by Laura Gail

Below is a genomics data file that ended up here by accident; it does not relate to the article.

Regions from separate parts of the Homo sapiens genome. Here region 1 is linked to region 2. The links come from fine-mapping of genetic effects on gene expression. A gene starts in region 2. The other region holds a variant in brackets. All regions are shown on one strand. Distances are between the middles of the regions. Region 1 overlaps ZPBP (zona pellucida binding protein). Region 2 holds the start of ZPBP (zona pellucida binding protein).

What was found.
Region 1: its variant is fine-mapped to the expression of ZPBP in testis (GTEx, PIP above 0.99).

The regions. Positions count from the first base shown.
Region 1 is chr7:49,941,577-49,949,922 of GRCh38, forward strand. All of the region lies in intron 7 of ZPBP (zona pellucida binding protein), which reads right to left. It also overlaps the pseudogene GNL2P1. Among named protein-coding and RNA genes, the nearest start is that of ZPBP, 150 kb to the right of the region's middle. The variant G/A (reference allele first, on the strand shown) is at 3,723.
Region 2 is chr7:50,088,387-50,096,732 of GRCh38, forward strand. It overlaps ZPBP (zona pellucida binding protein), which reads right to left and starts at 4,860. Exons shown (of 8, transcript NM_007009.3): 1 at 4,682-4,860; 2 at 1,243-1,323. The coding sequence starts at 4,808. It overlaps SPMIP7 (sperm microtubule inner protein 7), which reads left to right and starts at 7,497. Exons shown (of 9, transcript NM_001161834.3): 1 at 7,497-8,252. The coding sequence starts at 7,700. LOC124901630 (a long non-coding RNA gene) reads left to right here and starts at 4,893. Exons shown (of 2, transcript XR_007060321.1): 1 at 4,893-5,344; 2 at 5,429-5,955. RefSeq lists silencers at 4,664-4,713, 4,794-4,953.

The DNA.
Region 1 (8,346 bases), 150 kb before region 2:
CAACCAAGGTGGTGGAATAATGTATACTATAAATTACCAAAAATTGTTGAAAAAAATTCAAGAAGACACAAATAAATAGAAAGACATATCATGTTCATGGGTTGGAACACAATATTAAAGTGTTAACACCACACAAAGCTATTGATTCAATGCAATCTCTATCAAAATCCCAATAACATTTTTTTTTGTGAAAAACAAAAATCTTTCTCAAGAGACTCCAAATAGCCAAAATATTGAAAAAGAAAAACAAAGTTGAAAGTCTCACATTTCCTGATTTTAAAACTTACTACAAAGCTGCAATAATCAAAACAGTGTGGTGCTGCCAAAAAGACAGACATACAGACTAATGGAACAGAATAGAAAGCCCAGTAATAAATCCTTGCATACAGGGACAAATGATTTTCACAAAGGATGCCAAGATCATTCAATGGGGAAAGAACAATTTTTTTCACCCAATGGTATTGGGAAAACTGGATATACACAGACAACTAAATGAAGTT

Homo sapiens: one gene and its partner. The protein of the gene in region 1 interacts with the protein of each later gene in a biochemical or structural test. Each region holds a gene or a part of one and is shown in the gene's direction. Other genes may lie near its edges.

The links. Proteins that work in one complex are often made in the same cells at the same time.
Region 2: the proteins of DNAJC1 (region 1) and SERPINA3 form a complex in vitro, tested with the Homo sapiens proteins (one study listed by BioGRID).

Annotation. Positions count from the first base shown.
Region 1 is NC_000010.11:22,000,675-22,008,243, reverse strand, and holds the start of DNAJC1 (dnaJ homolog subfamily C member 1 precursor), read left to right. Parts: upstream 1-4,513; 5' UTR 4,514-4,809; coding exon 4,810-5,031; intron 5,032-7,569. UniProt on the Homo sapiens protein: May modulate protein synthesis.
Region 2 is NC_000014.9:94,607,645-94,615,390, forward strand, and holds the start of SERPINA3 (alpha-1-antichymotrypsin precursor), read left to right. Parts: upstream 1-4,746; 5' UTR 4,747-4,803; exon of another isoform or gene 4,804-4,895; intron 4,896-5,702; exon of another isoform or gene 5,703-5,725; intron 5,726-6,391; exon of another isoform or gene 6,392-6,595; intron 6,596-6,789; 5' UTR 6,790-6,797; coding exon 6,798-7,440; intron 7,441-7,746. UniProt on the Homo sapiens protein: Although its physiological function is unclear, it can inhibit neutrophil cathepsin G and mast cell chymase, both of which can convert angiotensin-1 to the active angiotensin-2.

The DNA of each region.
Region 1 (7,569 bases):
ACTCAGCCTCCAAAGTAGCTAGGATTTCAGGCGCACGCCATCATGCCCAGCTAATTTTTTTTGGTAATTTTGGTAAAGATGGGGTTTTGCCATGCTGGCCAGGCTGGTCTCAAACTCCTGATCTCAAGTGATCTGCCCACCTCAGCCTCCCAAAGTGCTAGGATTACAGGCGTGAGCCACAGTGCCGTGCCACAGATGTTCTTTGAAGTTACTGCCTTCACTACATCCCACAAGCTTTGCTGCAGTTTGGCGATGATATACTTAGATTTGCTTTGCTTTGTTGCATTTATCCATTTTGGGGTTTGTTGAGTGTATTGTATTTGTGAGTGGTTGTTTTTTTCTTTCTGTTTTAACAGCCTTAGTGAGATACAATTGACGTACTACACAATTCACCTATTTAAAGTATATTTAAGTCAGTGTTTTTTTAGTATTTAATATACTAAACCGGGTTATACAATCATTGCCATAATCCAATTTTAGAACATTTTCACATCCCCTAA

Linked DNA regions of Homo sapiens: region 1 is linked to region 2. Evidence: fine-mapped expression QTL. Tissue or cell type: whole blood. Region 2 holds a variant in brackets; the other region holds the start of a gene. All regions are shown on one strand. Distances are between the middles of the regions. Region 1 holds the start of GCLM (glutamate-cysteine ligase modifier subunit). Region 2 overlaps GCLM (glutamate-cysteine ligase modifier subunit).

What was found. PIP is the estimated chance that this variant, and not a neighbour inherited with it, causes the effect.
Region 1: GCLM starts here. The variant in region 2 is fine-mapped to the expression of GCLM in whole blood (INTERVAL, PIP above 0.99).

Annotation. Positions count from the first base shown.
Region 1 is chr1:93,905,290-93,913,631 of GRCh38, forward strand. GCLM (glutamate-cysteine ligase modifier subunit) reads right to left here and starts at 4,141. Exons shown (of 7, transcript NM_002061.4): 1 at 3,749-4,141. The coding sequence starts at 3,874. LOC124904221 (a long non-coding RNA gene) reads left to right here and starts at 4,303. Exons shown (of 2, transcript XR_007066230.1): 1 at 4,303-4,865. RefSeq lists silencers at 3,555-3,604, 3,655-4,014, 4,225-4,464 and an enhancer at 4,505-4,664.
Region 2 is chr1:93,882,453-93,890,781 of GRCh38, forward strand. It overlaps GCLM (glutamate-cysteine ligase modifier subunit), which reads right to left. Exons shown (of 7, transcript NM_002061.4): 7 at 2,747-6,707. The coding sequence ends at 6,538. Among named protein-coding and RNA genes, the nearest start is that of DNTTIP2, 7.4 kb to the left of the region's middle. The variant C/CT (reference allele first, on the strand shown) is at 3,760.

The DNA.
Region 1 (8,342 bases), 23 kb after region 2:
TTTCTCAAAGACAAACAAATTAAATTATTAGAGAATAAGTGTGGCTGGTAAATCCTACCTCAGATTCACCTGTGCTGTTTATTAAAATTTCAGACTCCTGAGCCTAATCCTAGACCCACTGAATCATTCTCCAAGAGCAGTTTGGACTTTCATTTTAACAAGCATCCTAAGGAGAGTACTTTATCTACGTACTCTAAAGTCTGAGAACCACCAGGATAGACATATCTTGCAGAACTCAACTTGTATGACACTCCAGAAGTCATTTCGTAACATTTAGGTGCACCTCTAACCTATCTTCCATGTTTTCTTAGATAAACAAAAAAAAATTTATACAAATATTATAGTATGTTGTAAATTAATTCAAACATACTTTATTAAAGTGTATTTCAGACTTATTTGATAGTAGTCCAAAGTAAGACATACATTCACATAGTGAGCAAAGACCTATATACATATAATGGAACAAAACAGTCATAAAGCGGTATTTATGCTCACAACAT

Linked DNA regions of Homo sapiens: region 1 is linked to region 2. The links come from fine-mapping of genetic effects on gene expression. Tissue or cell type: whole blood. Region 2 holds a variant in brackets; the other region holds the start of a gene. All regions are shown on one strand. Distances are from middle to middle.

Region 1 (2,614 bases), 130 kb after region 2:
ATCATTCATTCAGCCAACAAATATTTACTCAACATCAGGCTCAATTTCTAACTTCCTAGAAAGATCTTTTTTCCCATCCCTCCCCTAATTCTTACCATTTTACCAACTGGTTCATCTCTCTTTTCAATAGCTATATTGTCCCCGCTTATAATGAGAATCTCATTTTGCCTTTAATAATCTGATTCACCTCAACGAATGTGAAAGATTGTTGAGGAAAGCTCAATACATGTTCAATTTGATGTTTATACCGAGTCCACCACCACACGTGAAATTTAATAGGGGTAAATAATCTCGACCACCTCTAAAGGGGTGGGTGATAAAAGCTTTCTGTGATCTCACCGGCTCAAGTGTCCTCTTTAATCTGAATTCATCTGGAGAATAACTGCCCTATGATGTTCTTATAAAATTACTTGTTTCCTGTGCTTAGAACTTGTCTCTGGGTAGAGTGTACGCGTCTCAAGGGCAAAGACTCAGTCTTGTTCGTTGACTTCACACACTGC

Come sister. Let us remove heart’s armoring and sit for a moment. No more sideways cutting glares of “back off bitch, the man is mine,” or careful calculation of one another’s weight and wages. You are not the blade, hungry to cut me for my man, my job, or home. And my un-lying skin and slender thighs make you neither ugly nor worthless. Let us cease the mindless chant of fat, stupid, ugly, which we try to silence by shining it outward like a lighthouse beam onto women around us. Let us smash the noisy lens, pick up the pieces, hold them to the sun, letting light split apart in jagged edges and shatter what kills you. Know that in women our cure lies within the poison. Healers and witches hid in church convents covering wild wisdom under nuns’ wimples. This is how we have survived through burning and binding. So come, sister. Sit with me awhile in this tent of red. Let us place that which we slice ourselves upon here on the table that we may find a cure.